Gurkha (gŏrˈkə) [key], ethnic group of Nepal and neighboring areas. They claim descent from the Rajputs of N India and entered Nepal from the west after being driven from India. They conquered (early 16th cent.) the small Nepalese state of Gurkha (or Gorkha) and henceforth called themselves Gurkhas. They expanded eastward, and by the mid-18th cent. had established their authority over all of Nepal. Their invasion of Tibet in 1791 brought Chinese retaliation, and a war (1814–16) with the British in India resulted in bringing strong British influence to Nepal. The Gurkhas, predominantly Tibeto-Mongolians, speak Khas, a Rajasthani dialect of Sanskritic origin. Under the Gurkha dynasty, Hinduism became the state religion of Nepal. Gurkhas in the region around Darjeeling in West Bengal state, India, have agitated for a separate state. Gurkhas have served in the armies of India and of Great Britain; 33 battalions served alongside the British in World War I, and 45 battalions in World War II. Gurkha soldiers bear the famed kukri, a short curved sword.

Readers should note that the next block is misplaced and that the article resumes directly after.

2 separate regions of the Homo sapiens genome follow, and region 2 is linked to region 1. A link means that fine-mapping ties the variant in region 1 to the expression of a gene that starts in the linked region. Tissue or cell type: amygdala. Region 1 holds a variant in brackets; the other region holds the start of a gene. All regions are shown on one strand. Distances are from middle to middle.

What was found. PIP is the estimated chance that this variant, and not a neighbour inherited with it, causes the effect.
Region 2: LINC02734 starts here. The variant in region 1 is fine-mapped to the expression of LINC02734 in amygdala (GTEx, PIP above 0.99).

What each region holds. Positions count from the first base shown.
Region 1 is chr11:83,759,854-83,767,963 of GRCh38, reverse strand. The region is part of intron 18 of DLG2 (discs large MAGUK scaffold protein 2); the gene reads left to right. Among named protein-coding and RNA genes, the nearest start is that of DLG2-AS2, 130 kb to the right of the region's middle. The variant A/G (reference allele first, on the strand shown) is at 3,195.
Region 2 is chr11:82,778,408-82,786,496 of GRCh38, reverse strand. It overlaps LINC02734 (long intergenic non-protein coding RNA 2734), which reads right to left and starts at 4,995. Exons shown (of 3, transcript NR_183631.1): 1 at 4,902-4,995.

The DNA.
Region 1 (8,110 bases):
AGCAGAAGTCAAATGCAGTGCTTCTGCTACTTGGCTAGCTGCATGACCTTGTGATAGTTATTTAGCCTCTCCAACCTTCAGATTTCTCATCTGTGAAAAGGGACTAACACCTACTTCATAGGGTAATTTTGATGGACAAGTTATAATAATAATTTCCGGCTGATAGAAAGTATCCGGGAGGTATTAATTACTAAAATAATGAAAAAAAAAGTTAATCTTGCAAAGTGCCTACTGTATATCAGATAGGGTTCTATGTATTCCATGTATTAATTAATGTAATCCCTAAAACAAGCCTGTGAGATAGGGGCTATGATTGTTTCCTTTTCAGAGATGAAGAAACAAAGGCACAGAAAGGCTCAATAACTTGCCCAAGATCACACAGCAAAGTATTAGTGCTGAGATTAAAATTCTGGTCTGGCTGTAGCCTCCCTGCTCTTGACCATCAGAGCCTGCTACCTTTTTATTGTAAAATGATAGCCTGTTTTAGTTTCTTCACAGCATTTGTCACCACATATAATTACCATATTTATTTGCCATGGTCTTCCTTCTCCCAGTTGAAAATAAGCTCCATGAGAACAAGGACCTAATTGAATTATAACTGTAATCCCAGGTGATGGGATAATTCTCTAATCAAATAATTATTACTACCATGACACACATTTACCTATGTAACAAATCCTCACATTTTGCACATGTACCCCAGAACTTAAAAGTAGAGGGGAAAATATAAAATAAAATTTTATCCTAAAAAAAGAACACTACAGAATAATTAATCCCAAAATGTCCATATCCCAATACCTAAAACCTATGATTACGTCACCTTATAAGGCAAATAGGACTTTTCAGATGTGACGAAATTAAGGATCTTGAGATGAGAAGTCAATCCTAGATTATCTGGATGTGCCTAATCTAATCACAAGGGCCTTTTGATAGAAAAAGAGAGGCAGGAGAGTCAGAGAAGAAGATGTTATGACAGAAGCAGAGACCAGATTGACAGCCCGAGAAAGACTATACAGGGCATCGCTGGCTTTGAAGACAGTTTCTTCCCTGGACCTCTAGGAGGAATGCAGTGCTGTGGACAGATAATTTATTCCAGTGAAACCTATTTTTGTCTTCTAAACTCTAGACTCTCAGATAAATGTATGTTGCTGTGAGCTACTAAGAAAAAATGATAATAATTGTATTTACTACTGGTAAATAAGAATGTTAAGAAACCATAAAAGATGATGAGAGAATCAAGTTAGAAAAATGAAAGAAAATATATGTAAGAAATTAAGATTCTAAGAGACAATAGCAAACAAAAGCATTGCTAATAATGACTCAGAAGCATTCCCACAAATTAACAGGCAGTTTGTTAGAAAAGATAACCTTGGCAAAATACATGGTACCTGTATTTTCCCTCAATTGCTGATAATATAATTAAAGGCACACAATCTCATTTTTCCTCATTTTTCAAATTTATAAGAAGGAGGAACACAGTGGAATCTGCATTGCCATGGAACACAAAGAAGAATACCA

See studies by H. James and D. Sheil-Small (1965) and D. L. Bolt (1967, repr. 1969).
The Columbia Electronic Encyclopedia, 6th ed. Copyright © 2012, Columbia University Press. All rights reserved.
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